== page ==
To coin the understatement of the century, it’s not often that a tropical storm from the Eastern Pacific moves through Southern California on the same weekend that three tropical storms erupt in the Atlantic. That’s where things stood on Sunday, Aug. 20, 2023 – a landmark day in the annals of hurricane history and a very busy day for the National Hurricane Center, which is responsible for tracking tropical cyclones in both of these areas.
The Atlantic continued busy on Monday: two landfalling storms may arrive by midweek, one near the Texas-Mexico border and another in Hispaniola.
Hilary’s havoc: Record summer rains, widespread floods
Former category 4 Hurricane Hilary made landfall around 2 p.m. EDT Sunday as a 65-mph tropical storm on the coast of Baja California, Mexico, about 215 miles south-southeast of San Diego. More than 300,000 customers in Mexico lost power as Hilary ripped through the area, and one death was reported in Santa Rosalía, hard hit by flash flooding.
Hilary’s circulation quickly decayed as it moved northward and inland, but according to the National Hurricane Center, or NHC, it remained a tropical storm until just after reaching the southern San Joaquin Valley early Monday morning EDT. This was the first time in warning practices going back to the mid-20th century that the NHC had issued a Tropical Storm Watch and Tropical Storm Warning for Southern California.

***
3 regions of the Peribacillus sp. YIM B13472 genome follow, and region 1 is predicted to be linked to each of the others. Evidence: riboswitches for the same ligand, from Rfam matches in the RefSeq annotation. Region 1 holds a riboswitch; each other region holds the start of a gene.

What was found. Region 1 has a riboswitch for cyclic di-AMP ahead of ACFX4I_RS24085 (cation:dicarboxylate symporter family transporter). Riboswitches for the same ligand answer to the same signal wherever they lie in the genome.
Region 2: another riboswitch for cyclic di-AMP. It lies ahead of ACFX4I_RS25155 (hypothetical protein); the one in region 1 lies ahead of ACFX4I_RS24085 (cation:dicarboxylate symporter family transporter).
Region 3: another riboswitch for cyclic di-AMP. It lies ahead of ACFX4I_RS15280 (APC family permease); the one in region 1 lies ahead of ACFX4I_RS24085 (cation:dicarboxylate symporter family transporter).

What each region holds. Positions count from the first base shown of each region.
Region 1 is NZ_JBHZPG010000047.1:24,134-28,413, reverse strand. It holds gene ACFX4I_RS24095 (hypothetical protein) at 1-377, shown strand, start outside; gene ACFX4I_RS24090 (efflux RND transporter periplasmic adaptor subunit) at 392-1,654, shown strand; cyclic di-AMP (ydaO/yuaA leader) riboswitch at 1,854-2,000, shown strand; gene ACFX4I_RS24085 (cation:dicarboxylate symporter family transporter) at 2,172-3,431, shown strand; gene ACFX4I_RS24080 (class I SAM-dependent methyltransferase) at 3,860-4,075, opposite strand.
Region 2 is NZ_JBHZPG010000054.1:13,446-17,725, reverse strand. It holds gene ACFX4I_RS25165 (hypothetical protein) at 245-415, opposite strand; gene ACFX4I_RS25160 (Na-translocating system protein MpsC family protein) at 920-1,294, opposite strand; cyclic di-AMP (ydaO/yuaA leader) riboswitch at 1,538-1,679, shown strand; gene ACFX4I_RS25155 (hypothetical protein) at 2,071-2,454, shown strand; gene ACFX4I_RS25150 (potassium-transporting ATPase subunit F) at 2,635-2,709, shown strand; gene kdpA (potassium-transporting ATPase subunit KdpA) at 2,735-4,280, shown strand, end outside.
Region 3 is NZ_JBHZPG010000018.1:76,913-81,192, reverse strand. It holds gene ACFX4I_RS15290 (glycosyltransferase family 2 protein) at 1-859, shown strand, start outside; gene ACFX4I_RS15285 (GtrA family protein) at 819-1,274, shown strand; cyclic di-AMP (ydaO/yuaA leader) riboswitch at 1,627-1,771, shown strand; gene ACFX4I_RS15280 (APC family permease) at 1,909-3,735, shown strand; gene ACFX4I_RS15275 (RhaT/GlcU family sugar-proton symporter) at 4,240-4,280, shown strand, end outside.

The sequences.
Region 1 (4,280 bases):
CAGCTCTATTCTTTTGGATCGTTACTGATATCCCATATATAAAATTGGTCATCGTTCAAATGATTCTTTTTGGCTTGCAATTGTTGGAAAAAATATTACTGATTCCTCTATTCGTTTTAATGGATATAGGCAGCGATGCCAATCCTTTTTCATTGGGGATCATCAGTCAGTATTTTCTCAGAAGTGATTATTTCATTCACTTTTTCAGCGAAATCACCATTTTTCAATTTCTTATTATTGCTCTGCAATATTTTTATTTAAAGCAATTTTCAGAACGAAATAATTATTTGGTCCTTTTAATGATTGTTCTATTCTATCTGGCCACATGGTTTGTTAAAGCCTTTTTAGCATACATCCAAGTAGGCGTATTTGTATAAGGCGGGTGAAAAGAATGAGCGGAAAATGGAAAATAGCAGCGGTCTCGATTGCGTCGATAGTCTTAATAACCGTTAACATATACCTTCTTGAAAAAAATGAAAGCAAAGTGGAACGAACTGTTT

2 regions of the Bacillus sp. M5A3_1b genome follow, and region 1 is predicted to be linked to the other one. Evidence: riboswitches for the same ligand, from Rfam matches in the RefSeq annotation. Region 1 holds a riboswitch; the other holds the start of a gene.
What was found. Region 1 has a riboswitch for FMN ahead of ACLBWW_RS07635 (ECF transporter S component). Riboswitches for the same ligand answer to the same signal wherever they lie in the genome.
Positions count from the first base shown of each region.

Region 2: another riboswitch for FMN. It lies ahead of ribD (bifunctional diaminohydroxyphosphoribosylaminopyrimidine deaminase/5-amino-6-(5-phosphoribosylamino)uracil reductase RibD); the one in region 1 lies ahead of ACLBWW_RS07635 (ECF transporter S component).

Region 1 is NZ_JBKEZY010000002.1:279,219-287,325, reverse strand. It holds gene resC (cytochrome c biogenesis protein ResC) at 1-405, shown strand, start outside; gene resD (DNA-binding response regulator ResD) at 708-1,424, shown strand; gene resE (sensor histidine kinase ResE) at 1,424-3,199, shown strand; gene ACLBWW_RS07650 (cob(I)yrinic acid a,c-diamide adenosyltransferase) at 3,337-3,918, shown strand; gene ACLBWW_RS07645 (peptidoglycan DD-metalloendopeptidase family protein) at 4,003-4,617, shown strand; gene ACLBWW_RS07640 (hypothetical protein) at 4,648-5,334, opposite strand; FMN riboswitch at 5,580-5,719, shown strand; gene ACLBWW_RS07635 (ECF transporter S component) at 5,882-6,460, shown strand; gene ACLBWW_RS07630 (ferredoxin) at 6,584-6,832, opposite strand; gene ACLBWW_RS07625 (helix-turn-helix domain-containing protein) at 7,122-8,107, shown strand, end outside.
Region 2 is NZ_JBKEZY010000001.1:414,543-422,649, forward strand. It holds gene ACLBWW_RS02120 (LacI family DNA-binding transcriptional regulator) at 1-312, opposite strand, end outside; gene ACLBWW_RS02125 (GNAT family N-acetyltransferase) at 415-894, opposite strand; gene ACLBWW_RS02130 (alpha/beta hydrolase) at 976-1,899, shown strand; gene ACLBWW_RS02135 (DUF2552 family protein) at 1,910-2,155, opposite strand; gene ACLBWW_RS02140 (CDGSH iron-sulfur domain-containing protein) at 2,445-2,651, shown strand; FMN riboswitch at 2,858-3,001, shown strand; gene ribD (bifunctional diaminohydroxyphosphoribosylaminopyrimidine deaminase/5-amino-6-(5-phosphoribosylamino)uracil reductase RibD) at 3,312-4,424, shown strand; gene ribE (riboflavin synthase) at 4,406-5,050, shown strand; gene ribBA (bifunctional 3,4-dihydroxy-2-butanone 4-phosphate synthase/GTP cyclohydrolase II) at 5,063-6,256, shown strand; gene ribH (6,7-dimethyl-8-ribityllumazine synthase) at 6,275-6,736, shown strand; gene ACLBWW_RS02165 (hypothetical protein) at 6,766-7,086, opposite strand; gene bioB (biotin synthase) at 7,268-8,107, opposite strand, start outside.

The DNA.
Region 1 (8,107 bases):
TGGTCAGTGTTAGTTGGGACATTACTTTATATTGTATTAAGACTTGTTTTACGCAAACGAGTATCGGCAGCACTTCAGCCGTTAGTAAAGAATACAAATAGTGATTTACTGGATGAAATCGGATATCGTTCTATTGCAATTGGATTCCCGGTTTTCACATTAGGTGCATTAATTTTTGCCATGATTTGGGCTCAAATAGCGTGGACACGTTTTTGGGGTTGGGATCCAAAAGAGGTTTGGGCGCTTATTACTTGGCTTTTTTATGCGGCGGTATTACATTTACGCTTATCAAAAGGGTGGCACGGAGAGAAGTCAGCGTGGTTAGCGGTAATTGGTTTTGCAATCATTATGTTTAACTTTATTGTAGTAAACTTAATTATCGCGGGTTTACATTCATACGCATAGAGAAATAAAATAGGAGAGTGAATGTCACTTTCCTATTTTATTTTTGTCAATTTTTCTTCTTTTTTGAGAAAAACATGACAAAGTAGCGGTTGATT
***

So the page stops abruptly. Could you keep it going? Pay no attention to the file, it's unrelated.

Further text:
As rainbands intensified Sunday night in the Los Angeles area, it appears the increasingly diffuse center of Hilary briefly reconsolidated over or near the coast before shifting inland. In fact, Hilary’s center as of 11:00 p.m. EDT Sunday was placed by NHC directly over south-central Los Angeles (latitude 33.9 north, longitude 118.2 west).
The Los Angeles area experienced some of the region’s heaviest rainfall totals from Hilary, especially at higher terrain, with amounts comparable to an intense winter storm but unprecedented for summertime. Downtown Los Angeles, where weather observations began in 1877, notched 2.48 inches on Sunday alone and 2.99 inches for the entire storm through 10 a.m. EDT Monday. Both readings topped the all-time June-July-August records of 2.06 inches and 2.26 inches set by the remnants of Hurricane Doreen in mid-August 1977. The storm total of 8.56 inches on Mount Wilson in Los Angeles County was almost certainly a summertime record as well. San Diego, where weather observations began in 1850, also recorded its wettest single summer day on record (June through August) with 1.82 inches on Sunday, beating 1.8 inches on August 12, 1873.